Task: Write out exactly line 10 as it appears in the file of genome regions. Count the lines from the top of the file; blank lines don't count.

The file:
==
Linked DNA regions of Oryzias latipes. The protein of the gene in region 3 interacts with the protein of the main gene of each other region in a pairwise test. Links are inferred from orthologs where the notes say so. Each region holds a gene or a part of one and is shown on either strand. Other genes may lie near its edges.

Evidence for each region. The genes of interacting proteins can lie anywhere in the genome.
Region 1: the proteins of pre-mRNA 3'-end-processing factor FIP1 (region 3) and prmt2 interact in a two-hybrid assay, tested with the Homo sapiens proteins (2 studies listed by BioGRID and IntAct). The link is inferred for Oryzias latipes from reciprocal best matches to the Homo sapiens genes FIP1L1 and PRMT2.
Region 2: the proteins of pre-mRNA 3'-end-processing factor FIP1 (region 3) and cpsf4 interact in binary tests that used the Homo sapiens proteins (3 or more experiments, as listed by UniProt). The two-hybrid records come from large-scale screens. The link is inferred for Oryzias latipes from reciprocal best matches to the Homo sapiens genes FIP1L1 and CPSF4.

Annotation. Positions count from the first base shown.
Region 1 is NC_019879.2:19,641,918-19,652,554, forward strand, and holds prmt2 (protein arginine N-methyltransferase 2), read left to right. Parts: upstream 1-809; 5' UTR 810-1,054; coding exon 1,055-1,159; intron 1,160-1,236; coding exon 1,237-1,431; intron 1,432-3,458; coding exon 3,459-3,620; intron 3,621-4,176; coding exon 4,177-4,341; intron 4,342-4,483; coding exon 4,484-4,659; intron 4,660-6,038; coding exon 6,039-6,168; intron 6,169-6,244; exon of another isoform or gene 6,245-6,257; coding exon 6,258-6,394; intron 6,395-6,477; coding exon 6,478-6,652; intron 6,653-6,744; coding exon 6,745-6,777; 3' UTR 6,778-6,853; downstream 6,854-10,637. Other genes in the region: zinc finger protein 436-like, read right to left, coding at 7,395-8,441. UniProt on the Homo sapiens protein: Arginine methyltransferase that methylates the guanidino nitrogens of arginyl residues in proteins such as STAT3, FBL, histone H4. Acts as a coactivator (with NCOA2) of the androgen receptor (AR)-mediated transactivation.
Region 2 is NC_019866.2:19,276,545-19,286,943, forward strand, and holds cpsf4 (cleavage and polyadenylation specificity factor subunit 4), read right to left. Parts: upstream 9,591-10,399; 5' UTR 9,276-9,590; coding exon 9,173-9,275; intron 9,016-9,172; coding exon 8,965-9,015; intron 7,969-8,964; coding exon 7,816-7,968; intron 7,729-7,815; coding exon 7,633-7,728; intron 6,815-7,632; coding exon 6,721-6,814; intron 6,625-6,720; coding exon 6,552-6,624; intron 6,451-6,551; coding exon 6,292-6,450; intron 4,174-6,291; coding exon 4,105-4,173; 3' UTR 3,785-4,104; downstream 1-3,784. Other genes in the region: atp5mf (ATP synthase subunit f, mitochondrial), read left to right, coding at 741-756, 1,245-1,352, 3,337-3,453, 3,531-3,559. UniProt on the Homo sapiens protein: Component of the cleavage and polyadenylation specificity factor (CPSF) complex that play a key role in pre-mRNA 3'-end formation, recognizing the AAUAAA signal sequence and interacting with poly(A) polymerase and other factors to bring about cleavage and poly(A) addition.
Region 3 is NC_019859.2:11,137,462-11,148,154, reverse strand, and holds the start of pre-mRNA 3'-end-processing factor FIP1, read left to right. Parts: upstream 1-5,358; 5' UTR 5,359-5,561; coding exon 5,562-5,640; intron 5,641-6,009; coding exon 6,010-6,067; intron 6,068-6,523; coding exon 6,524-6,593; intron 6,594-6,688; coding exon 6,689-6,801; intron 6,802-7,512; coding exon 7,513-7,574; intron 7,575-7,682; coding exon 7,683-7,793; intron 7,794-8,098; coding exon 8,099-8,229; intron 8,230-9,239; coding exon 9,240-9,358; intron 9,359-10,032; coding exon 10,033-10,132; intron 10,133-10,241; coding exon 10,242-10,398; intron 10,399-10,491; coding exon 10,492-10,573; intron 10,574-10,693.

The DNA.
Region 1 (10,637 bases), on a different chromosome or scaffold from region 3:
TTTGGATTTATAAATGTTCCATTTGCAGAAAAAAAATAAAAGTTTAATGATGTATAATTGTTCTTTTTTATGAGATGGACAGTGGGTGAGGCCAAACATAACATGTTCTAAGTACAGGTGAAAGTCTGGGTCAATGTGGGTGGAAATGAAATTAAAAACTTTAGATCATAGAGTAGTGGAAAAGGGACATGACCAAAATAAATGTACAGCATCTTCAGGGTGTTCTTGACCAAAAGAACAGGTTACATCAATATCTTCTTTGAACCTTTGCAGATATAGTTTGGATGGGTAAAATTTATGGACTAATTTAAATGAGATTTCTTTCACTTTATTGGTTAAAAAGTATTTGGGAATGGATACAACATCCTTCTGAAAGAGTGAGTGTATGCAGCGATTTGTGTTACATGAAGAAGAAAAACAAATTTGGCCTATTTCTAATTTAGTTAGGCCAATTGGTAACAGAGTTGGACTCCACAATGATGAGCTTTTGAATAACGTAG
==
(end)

Region 1 (10,637 bases), on a different chromosome or scaffold from region 3: